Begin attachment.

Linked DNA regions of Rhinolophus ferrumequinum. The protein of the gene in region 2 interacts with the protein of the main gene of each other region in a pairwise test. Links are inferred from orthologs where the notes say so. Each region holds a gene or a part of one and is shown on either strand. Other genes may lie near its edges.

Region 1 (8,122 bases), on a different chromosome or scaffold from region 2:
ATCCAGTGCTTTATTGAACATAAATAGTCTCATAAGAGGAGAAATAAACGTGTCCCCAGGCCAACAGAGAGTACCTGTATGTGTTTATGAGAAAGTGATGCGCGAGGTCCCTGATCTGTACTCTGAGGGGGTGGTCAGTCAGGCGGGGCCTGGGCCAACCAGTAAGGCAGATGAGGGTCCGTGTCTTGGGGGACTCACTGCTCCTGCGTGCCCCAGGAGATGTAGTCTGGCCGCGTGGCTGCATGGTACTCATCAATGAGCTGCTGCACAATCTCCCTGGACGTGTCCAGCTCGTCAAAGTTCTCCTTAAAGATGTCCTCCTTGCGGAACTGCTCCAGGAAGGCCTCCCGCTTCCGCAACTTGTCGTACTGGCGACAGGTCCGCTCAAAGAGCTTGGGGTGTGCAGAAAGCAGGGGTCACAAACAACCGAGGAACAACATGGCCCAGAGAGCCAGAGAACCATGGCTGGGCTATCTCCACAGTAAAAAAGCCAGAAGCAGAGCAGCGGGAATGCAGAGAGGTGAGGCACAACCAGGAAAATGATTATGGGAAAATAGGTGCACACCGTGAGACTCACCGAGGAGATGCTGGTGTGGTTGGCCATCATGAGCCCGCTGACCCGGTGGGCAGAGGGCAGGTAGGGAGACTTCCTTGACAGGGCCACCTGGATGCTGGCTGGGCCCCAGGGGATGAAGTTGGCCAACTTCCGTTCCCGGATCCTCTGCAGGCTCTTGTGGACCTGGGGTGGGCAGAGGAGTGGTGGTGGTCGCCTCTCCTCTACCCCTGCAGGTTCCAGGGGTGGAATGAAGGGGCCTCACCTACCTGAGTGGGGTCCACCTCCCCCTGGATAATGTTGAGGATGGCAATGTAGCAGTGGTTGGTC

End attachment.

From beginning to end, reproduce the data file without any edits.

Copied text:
Linked DNA regions of Rhinolophus ferrumequinum. The protein of the gene in region 2 interacts with the protein of the main gene of each other region in a pairwise test. Links are inferred from orthologs where the notes say so. Each region holds a gene or a part of one and is shown on either strand. Other genes may lie near its edges.

Region 1 (8,122 bases), on a different chromosome or scaffold from region 2:
ATCCAGTGCTTTATTGAACATAAATAGTCTCATAAGAGGAGAAATAAACGTGTCCCCAGGCCAACAGAGAGTACCTGTATGTGTTTATGAGAAAGTGATGCGCGAGGTCCCTGATCTGTACTCTGAGGGGGTGGTCAGTCAGGCGGGGCCTGGGCCAACCAGTAAGGCAGATGAGGGTCCGTGTCTTGGGGGACTCACTGCTCCTGCGTGCCCCAGGAGATGTAGTCTGGCCGCGTGGCTGCATGGTACTCATCAATGAGCTGCTGCACAATCTCCCTGGACGTGTCCAGCTCGTCAAAGTTCTCCTTAAAGATGTCCTCCTTGCGGAACTGCTCCAGGAAGGCCTCCCGCTTCCGCAACTTGTCGTACTGGCGACAGGTCCGCTCAAAGAGCTTGGGGTGTGCAGAAAGCAGGGGTCACAAACAACCGAGGAACAACATGGCCCAGAGAGCCAGAGAACCATGGCTGGGCTATCTCCACAGTAAAAAAGCCAGAAGCAGAGCAGCGGGAATGCAGAGAGGTGAGGCACAACCAGGAAAATGATTATGGGAAAATAGGTGCACACCGTGAGACTCACCGAGGAGATGCTGGTGTGGTTGGCCATCATGAGCCCGCTGACCCGGTGGGCAGAGGGCAGGTAGGGAGACTTCCTTGACAGGGCCACCTGGATGCTGGCTGGGCCCCAGGGGATGAAGTTGGCCAACTTCCGTTCCCGGATCCTCTGCAGGCTCTTGTGGACCTGGGGTGGGCAGAGGAGTGGTGGTGGTCGCCTCTCCTCTACCCCTGCAGGTTCCAGGGGTGGAATGAAGGGGCCTCACCTACCTGAGTGGGGTCCACCTCCCCCTGGATAATGTTGAGGATGGCAATGTAGCAGTGGTTGGTC